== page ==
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May 09, 1981 - Image 12

Resource type:
Michigan Daily, 1981-05-09

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The Michigan Daily Saturday, May 9, 1981 Page 12
Praise for 'Heaven's Gate'?!


God help me, I liked Heaven's Gate,
the movie that opened and closed last
fall, embarrassed to the gills, like a
one-night Broadway disaster, only to be
recut and reissued to a slightly softer
round of groans. two weeks ago. A
decade ago Hollywood was gasping un-
der the weight of costly flops like Tora,
Tora, Tora!, Camelot, Hello, Dolly!,
Darling Lili and Paint Your Wagon; but
these were drably mass-produced
failures for the most part, ground out
by tired veterans from within the studio
system, and the companies could only
blame themselves. Heaven's Gate is a
New Hollywood project all the way, and
its unfortunate reception has had
everyone screaming at the reckless
auteur who's presumably to blame.
In so many ways Heaven's Gate is
self-indulgent, it is a mess, it is
misconceived, but it offers the
challenge and aesthetic rewards of a
penultimate New Hollywood project,
blown up ,to solemnly vague epic
proportions. .
TRYING TO abstract the western
form into still life - a sort of

Isabelle Huppert and Kris Kristofferson roller-skate at a frontier
amusement house in Michael Cimino's ('The Deer Hunter') much-abused
western epic 'Heaven's Gate.'

massive tableaux, heavy with implicit
meaning - Cinimo (The Deer Hunter)
paints with more delight in executing
his brush movements than interest in
(or knowledge of) the eventual whole
picture. The characters are cliches,
their motives foggy at best. The story is
contrived. But at least he's doing
something, taking artistic risks. The
word is that Heaven's Gate is a lifeless

new CaSSes beginning
May 18

bore, but for all of its dead spots and
faults, the bald ambition and occasional
grandeur of Cimino's effort keeps the
movie much more alive than most.
The plot in the apparently much-
clarified 2 -hour version (trimmed
from the disasterous original 31/2 hours)
is often hackneyed, but its primal
nature does have some emotional
power - this sort of Potemkin-ish
tariat stuff is always effectively un-
pleasant, even (or especially) when it's
being exploited for cheap melodrama.
.Heaven's Gate isn't exactly cheap
melodrama, generally; like such new-
era lyrical westerns as Jeremiah John-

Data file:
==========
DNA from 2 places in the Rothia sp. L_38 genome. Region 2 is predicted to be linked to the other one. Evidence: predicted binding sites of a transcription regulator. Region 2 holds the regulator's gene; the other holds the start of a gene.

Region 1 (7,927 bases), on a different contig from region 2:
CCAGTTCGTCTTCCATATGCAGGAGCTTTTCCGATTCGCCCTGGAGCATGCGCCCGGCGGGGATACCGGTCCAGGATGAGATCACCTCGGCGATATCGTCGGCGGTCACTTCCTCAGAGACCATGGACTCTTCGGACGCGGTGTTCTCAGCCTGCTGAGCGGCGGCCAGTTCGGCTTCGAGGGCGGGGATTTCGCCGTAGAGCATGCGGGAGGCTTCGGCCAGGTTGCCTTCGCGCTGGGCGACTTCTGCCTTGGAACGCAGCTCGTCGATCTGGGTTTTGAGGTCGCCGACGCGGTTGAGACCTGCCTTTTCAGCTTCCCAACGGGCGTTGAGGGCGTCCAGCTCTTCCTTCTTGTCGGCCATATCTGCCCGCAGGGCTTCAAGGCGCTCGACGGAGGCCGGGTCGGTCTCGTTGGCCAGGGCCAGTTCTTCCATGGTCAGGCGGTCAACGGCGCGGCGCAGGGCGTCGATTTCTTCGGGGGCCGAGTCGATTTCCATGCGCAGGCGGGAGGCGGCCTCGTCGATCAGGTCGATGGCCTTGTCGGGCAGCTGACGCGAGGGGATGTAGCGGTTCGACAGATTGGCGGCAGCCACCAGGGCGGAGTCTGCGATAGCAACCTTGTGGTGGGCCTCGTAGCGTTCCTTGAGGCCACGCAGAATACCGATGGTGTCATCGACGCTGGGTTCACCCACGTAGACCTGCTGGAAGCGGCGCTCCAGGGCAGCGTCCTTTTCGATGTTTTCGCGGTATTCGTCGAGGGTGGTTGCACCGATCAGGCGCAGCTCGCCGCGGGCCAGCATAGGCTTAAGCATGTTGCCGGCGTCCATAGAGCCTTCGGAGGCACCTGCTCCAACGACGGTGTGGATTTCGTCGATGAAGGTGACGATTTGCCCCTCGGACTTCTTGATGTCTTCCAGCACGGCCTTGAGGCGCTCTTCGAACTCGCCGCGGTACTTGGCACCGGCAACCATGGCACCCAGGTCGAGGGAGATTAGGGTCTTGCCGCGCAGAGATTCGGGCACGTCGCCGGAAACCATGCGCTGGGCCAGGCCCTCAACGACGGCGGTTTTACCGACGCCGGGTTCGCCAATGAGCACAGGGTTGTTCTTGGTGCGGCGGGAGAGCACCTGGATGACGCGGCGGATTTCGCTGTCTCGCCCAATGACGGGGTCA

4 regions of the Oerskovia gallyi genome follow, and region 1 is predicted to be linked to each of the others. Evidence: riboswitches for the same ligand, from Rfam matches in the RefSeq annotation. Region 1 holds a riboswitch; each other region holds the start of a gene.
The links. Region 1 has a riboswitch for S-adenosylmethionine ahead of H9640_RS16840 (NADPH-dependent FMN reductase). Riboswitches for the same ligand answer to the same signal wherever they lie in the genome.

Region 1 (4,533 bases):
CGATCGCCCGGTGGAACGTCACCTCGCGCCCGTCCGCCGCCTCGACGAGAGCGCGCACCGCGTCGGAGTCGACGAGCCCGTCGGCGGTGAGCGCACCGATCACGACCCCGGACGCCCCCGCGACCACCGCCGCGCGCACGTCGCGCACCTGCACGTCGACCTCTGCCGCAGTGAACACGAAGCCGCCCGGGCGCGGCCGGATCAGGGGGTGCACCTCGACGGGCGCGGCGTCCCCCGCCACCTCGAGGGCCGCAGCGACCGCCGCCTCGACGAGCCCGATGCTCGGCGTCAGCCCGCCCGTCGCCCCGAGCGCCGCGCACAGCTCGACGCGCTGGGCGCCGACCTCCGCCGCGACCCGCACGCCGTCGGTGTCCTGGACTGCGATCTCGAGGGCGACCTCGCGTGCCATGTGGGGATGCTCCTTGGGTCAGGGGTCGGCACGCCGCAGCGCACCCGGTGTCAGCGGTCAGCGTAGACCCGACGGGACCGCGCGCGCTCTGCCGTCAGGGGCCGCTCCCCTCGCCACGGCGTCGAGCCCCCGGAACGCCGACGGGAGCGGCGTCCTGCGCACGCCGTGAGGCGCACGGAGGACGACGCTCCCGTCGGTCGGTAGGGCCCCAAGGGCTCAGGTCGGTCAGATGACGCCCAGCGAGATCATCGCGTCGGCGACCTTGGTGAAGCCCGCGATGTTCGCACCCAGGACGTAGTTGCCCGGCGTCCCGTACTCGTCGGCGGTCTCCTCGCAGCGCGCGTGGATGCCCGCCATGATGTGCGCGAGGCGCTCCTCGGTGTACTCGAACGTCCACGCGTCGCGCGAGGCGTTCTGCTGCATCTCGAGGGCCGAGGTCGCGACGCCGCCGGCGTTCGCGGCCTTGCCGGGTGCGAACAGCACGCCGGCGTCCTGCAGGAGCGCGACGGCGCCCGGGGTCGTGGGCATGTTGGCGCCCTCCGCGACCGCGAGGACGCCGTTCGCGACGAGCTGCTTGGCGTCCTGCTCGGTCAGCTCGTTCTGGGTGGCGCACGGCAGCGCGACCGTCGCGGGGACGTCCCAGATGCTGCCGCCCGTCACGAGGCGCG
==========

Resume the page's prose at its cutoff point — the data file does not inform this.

son and Comes a Horseman, it tries to
hide its cliches in cynical, hip, deter-
minedly pictoral seriousness. True, the
fun of innocent genre films is lost, but
this new romanticism of the old
West-closed to an issue of Arizona
Highways (with a dash of elemental
Freud) than to a Zane Grey novel-has
a great pull to it. Cimino's film is a
montage of live-action lithographs,
landscapes, moments of grace and
horror. He goes to often outrageous
lengths to flex his muscles as a visual
whiz-hundreds of graduates and girls

in pastel whirl around a Harvard cour-
tyard, and an hour later immigrants in
Wyoming roller-skate about a huge
meeting house in a funkier, bluegrass-
driven celebration-and it's a clue to
his strengths and limits that the
craziest flights of poetry are the ones
that come off best.
TO TIE IT all together, he has strung
together a group of characters perhaps
inevitably easier to take as symbols
and stock victims than as living flesh.
Graduating from Harvard in 1870,
Averill (Kris Kristofferson) is the
godlike traditional figure of integrity,
disillusioned to a respectable degree
but still ineffably good, a pacifict who
can, of course, outshoot and fight
everyone; Irvine (John Hurt) is his
buddy, the mysteriously wounded
idealist who follows Averill out, to the
West and just keeps getting drunker
to bear all the barbarism.
The villians are similarly designed as
different shades of the same
emotional color. Nate Champion
(Christopher Walken) is the hit-man-
on-the-range with the redeeming virtue
of a troubled conscience. "Elitist." Can-
ton (Sam Waterson) is the evil
Association- leader without ANY
redeeming virtues.
The Association is a group of
swinishly smug and brutal Wyoming
landowners. Its members create a hit
list of 125 immigrant men in the county
that Averill marshalls over, wanting to
simply wipe the largely helpless, star-
ving settlers out-officially to stop their
desperate cattle rustling, unof-
ficially to just be rid of the distasteful,
crowding alien element. The eventual
corrupt-government vs. indignant-
peasants clash can only tragically reaf-
firm the already assumed loss of in-
nocent ideals.
Heaven's Gate is being sold as some
sort of giant patriotic hymn - no won-
der it's flopping - but its ' view of
America is a darkly pessimistic one.
The "land of the free" has become a
cruel joke here, and slaughter is per-
mitted by the wicked, selfish
bourgeoise who have manipulated
themselves into being "the law." Even
the bad guys aren't spared the destruc-
tive effects of such chaos sooner or
later. It's a heavy-handed, depressing
See CIMINO, Page 13






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